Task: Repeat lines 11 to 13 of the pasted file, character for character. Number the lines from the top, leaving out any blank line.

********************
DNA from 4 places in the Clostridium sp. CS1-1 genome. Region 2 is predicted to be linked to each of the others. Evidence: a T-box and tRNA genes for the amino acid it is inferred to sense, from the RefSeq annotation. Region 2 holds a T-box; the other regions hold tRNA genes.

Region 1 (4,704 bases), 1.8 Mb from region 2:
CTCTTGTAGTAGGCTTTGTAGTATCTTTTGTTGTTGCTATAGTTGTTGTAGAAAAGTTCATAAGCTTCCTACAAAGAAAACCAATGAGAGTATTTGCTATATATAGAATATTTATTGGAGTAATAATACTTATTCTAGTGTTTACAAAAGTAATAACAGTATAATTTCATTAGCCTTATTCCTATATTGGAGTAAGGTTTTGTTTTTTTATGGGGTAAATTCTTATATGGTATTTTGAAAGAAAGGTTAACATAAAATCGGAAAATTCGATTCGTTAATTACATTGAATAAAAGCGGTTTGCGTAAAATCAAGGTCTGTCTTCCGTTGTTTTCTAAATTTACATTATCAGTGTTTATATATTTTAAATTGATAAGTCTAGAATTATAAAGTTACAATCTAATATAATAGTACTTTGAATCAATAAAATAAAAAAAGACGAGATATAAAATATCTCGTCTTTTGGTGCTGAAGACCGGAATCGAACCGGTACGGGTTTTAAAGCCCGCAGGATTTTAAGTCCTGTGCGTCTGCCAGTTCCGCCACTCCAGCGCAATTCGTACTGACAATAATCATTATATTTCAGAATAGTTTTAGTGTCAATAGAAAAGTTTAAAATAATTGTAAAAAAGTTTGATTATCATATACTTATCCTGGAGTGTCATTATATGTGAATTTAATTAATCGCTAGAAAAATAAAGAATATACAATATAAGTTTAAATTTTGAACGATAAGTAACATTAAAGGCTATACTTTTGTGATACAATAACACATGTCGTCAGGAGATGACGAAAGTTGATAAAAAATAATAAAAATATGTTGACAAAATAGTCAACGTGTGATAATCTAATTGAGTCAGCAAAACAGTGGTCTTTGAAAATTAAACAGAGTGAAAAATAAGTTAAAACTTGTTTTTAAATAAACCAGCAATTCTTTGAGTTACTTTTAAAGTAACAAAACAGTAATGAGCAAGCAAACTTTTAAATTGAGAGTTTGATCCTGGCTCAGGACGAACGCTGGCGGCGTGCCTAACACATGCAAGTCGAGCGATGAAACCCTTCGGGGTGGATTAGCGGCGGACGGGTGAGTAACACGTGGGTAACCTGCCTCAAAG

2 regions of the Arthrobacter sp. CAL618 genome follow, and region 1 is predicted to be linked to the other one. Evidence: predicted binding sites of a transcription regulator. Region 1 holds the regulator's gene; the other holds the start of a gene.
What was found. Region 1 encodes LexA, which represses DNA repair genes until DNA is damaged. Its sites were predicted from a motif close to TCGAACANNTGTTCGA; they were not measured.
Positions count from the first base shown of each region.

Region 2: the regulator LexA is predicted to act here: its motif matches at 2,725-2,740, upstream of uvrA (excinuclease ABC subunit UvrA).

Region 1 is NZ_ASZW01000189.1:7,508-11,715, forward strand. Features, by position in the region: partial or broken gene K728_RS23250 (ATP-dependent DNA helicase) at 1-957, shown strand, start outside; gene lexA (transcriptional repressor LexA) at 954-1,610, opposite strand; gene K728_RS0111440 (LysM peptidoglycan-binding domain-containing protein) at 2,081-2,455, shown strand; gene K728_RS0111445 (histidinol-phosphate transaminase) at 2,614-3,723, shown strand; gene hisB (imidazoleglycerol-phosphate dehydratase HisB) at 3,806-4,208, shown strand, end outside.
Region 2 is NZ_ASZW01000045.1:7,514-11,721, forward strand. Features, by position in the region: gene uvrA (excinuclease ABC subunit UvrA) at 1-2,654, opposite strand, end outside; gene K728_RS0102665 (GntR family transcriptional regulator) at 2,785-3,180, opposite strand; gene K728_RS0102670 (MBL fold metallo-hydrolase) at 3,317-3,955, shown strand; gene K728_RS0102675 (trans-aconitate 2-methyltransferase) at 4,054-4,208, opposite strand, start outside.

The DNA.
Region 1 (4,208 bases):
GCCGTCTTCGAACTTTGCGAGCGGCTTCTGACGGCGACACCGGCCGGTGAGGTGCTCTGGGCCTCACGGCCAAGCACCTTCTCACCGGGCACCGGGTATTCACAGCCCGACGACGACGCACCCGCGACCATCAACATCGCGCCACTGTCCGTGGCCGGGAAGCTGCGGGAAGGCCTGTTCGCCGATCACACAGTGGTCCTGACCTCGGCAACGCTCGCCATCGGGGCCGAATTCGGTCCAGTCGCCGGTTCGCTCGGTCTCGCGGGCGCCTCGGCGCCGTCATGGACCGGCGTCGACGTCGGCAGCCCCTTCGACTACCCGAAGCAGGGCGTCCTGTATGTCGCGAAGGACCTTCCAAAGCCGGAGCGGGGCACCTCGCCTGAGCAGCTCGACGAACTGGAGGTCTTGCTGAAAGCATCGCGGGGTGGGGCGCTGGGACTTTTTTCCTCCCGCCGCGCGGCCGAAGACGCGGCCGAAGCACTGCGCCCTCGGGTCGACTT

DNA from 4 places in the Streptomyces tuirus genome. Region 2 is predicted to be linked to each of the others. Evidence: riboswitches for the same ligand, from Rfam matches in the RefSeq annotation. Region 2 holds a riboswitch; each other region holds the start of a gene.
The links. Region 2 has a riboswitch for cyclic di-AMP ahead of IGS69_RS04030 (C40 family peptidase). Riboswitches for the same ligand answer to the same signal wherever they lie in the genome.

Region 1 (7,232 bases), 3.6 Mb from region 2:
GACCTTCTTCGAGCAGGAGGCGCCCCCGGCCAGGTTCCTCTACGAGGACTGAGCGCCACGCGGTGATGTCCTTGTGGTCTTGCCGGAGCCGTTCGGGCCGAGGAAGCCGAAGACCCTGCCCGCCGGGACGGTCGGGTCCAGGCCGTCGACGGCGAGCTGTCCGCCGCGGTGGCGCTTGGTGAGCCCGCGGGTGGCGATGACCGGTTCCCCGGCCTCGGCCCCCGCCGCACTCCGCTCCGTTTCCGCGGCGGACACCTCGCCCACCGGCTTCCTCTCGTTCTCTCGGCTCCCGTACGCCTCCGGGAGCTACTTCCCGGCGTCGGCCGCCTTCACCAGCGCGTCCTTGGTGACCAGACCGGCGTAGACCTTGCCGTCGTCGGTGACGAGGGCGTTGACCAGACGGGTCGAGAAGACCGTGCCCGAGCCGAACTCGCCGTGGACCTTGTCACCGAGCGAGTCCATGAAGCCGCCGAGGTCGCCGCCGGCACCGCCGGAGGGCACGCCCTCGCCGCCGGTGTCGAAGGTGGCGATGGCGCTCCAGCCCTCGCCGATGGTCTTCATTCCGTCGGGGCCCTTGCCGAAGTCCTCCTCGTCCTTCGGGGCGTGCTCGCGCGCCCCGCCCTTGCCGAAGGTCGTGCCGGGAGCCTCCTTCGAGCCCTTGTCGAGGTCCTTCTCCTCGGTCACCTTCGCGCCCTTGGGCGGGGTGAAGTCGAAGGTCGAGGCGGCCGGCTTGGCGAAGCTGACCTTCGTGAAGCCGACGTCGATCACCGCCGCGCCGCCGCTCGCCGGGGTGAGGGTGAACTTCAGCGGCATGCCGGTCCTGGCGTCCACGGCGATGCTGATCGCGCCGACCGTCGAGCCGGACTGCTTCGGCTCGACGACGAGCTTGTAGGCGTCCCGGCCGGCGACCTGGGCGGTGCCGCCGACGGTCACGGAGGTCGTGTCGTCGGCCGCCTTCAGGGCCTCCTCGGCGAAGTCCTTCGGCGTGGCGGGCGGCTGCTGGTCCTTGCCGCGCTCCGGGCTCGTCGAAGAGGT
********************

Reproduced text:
Region 1 (4,208 bases):
GCCGTCTTCGAACTTTGCGAGCGGCTTCTGACGGCGACACCGGCCGGTGAGGTGCTCTGGGCCTCACGGCCAAGCACCTTCTCACCGGGCACCGGGTATTCACAGCCCGACGACGACGCACCCGCGACCATCAACATCGCGCCACTGTCCGTGGCCGGGAAGCTGCGGGAAGGCCTGTTCGCCGATCACACAGTGGTCCTGACCTCGGCAACGCTCGCCATCGGGGCCGAATTCGGTCCAGTCGCCGGTTCGCTCGGTCTCGCGGGCGCCTCGGCGCCGTCATGGACCGGCGTCGACGTCGGCAGCCCCTTCGACTACCCGAAGCAGGGCGTCCTGTATGTCGCGAAGGACCTTCCAAAGCCGGAGCGGGGCACCTCGCCTGAGCAGCTCGACGAACTGGAGGTCTTGCTGAAAGCATCGCGGGGTGGGGCGCTGGGACTTTTTTCCTCCCGCCGCGCGGCCGAAGACGCGGCCGAAGCACTGCGCCCTCGGGTCGACTT

DNA from 4 places in the Streptomyces tuirus genome. Region 2 is predicted to be linked to each of the others. Evidence: riboswitches for the same ligand, from Rfam matches in the RefSeq annotation. Region 2 holds a riboswitch; each other region holds the start of a gene.